The Palestinian Aftermath

The social problems Palestinians suffered from after leaving their land, have added new dimensions to their tragedy. Even the very concept of family, as we know it, was altered after 1948. Of course, the family as a social network based on socio-economic relations, is also related to some other elements. When those elements are left behind, the family itself becomes questionable. Within this context, one can understand why the narrator says: “the happy, united family we left behind, with the land, the house, and the martyrs killed defending them.” It is significant that the narrator synthesizes all these concepts together.  We are, therefore, led to make this synthesis: the homeland, the land, the happy family, the house, the orange trees, and the martyrs are all the same.

What do my students think about the story, 30 or 40 years since I first read it? One amazing reaction came from a student who read it to her grandmother who herself was born in Jaffa, the land of sad oranges. The grandmother cried bitterly, I was told. Another group of students thought it was necessary to keep reminding themselves of the Nakba by teaching similar stories. But the question that was raised by most of them was about the solution to the narrator’s dilemma, and how to make the orange trees happy again? Would the establishment of an independent Palestinian state in the West Bank and Gaza mean anything to the Nakba generation who lost so much?

Haidar Eid

Haidar Eid is Associate Professor of Postcolonial and Postmodern Literature at Gaza's al-Aqsa University. He has written widely on the Arab-Israeli conflict, including articles published at Znet, Electronic Intifada, Palestine Chronicle, and Open Democracy. He has published papers on cultural Studies and literature in a number of journals, including Nebula, Journal of American Studies in Turkey, Cultural Logic, and the Journal of Comparative Literature.

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5 Responses

  1. Blake on October 25, 2019, 4:41 pm

    Is this book available in English? Cannot seem to find it anywhere.

    • gamal on October 28, 2019, 5:05 am

      ” available”

      There is always the famous one paragraph Saga, for some reason I always hear Max Romeo “it’s sipple out deh” (war in a babylon) playing in my mind.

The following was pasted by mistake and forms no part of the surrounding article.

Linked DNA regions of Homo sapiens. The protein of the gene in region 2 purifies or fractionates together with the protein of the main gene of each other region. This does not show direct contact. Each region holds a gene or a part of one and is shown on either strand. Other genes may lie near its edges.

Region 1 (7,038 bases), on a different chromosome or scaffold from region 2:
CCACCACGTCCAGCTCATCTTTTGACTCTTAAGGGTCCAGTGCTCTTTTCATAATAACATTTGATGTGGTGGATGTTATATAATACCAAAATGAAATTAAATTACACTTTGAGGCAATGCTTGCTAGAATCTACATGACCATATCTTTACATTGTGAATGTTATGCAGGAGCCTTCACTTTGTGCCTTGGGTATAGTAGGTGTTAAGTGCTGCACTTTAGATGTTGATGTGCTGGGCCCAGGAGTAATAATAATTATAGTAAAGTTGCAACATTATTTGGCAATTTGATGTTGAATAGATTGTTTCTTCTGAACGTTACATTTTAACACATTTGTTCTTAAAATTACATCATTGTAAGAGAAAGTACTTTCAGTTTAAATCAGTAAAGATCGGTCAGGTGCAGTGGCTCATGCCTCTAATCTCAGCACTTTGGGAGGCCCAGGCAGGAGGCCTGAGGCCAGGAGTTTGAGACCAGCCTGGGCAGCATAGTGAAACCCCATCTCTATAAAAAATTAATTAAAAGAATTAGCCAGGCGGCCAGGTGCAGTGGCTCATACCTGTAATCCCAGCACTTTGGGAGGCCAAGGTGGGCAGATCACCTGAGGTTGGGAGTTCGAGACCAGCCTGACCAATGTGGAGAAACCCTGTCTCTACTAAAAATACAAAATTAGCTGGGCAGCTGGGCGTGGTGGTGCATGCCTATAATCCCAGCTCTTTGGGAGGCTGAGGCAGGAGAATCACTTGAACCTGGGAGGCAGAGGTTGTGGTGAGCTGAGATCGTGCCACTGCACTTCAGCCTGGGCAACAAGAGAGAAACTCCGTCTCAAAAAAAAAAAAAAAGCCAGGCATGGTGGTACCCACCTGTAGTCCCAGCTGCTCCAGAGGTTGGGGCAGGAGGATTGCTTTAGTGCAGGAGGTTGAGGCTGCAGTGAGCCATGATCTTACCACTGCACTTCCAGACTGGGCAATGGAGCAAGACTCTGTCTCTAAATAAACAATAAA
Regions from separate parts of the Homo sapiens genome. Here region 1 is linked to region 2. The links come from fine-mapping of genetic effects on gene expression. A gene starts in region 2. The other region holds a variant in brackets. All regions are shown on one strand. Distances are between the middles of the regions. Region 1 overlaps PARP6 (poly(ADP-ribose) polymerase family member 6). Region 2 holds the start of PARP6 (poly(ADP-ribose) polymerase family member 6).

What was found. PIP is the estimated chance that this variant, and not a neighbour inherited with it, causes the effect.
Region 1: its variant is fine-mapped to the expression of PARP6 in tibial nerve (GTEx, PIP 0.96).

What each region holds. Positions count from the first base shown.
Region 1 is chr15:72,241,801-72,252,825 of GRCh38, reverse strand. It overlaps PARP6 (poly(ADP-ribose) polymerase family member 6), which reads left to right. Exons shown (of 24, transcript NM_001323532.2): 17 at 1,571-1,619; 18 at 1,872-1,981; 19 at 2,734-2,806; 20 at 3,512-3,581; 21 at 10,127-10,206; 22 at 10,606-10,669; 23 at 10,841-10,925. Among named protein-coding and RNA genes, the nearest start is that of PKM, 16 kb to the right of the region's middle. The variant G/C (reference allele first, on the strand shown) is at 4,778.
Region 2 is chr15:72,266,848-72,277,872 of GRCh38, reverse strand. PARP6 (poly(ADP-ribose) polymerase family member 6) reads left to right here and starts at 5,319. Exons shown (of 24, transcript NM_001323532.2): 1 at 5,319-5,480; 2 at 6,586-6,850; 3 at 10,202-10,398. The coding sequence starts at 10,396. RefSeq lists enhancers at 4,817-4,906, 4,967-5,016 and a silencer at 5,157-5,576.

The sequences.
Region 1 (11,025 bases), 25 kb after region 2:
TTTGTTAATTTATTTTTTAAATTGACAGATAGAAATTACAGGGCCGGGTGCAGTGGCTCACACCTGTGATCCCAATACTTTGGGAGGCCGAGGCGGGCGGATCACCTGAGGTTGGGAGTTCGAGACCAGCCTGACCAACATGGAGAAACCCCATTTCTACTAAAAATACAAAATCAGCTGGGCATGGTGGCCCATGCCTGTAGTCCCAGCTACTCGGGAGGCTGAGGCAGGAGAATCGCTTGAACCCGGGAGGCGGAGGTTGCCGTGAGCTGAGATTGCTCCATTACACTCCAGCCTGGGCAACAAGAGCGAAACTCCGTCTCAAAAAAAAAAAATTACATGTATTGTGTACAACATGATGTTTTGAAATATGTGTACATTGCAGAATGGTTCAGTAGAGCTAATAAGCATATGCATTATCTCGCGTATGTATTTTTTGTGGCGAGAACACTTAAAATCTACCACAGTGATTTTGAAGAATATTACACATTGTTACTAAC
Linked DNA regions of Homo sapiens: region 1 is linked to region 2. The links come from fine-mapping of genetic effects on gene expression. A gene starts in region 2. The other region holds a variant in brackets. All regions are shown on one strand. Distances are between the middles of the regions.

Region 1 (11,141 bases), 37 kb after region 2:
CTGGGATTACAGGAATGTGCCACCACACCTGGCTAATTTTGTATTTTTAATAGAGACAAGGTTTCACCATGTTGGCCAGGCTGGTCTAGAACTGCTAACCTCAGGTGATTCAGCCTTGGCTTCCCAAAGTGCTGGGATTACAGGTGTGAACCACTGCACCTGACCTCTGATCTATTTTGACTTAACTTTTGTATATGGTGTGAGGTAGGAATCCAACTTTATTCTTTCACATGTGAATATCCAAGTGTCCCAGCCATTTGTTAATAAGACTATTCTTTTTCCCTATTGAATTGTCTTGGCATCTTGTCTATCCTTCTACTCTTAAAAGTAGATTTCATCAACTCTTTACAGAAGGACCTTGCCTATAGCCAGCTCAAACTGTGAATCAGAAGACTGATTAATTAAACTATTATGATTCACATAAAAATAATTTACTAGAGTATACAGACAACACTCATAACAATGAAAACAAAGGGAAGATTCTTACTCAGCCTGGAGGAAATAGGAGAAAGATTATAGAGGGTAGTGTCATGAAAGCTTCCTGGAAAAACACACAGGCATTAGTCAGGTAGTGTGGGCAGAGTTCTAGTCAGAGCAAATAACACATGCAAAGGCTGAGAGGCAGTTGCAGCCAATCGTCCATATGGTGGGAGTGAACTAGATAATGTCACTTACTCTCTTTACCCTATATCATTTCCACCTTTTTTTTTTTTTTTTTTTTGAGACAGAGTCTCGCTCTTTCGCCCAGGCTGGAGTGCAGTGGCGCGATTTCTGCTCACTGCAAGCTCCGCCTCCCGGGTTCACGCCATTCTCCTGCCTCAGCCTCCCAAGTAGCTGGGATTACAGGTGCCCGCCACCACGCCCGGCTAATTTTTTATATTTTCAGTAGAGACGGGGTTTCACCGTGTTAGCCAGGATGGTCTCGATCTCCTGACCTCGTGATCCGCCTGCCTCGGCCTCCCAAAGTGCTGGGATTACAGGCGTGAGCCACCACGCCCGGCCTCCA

“I heard you in the other room asking your mother, ‘Mama, am I a Palestinian?’ When she answered ‘Yes’ a heavy silence fell on the whole house. It was as if something hanging over our heads had fallen, its noise exploding, then – silence. Afterwards…I heard you crying.

      I could not move. There was something bigger than my awareness being born in the other room through your bewildered sobbing. It was as if a blessed scalpel was cutting up your chest and putting there the heart that belongs to you…

      I was unable to move to see what was happening in the other room. I knew, however, that a distant homeland was being born again: hills, olive groves, dead people, torn banners and folded ones, all cutting their way into a future of flesh and blood and being born in the heart of another child…Do you believe that man grows? No, he is born suddenly – a word, a moment, penetrates his heart to a new throb. One scene can hurl him down from the ceiling of childhood onto the ruggedness of the road.”

      Ghassan Kanafani

      • just on October 28, 2019, 8:18 am

        Poetry within prose and shining, painful, and enormous truth. Thank you, gamal.

  2. just on October 27, 2019, 8:17 pm

    Thank you so very much for sharing this hauntingly powerful story and your impressions with us, Professor Eid. Your students are obviously enriched by your scholarship and so am I. The histories of the Palestinians will never be erased nor forgotten.

  3. Citizen on October 28, 2019, 12:02 am

    SO moving….